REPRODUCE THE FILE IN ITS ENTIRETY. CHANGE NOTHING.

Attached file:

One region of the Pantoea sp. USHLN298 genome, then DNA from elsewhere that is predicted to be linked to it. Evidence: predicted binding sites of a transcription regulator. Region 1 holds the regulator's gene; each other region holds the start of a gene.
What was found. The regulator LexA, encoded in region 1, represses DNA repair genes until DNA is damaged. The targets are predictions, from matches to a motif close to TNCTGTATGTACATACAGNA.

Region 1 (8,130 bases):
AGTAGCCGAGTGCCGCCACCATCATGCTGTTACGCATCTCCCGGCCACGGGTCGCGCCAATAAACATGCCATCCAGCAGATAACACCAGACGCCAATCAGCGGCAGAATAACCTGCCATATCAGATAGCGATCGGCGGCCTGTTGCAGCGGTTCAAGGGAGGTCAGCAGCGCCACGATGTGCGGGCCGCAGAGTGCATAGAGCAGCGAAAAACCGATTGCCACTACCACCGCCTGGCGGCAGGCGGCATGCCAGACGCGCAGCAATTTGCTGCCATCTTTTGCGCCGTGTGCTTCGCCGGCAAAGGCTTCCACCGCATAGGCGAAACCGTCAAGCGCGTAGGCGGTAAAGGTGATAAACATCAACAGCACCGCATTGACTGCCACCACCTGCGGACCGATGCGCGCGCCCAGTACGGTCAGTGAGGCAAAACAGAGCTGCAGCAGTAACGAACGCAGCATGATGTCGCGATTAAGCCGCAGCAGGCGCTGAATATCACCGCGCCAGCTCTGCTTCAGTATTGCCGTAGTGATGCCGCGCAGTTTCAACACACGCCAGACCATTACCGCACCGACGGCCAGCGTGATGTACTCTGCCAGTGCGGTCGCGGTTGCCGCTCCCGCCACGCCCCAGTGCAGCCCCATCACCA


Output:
One region of the Pantoea sp. USHLN298 genome, then DNA from elsewhere that is predicted to be linked to it. Evidence: predicted binding sites of a transcription regulator. Region 1 holds the regulator's gene; each other region holds the start of a gene.
What was found. The regulator LexA, encoded in region 1, represses DNA repair genes until DNA is damaged. The targets are predictions, from matches to a motif close to TNCTGTATGTACATACAGNA.

Region 1 (8,130 bases):
AGTAGCCGAGTGCCGCCACCATCATGCTGTTACGCATCTCCCGGCCACGGGTCGCGCCAATAAACATGCCATCCAGCAGATAACACCAGACGCCAATCAGCGGCAGAATAACCTGCCATATCAGATAGCGATCGGCGGCCTGTTGCAGCGGTTCAAGGGAGGTCAGCAGCGCCACGATGTGCGGGCCGCAGAGTGCATAGAGCAGCGAAAAACCGATTGCCACTACCACCGCCTGGCGGCAGGCGGCATGCCAGACGCGCAGCAATTTGCTGCCATCTTTTGCGCCGTGTGCTTCGCCGGCAAAGGCTTCCACCGCATAGGCGAAACCGTCAAGCGCGTAGGCGGTAAAGGTGATAAACATCAACAGCACCGCATTGACTGCCACCACCTGCGGACCGATGCGCGCGCCCAGTACGGTCAGTGAGGCAAAACAGAGCTGCAGCAGTAACGAACGCAGCATGATGTCGCGATTAAGCCGCAGCAGGCGCTGAATATCACCGCGCCAGCTCTGCTTCAGTATTGCCGTAGTGATGCCGCGCAGTTTCAACACACGCCAGACCATTACCGCACCGACGGCCAGCGTGATGTACTCTGCCAGTGCGGTCGCGGTTGCCGCTCCCGCCACGCCCCAGTGCAGCCCCATCACCA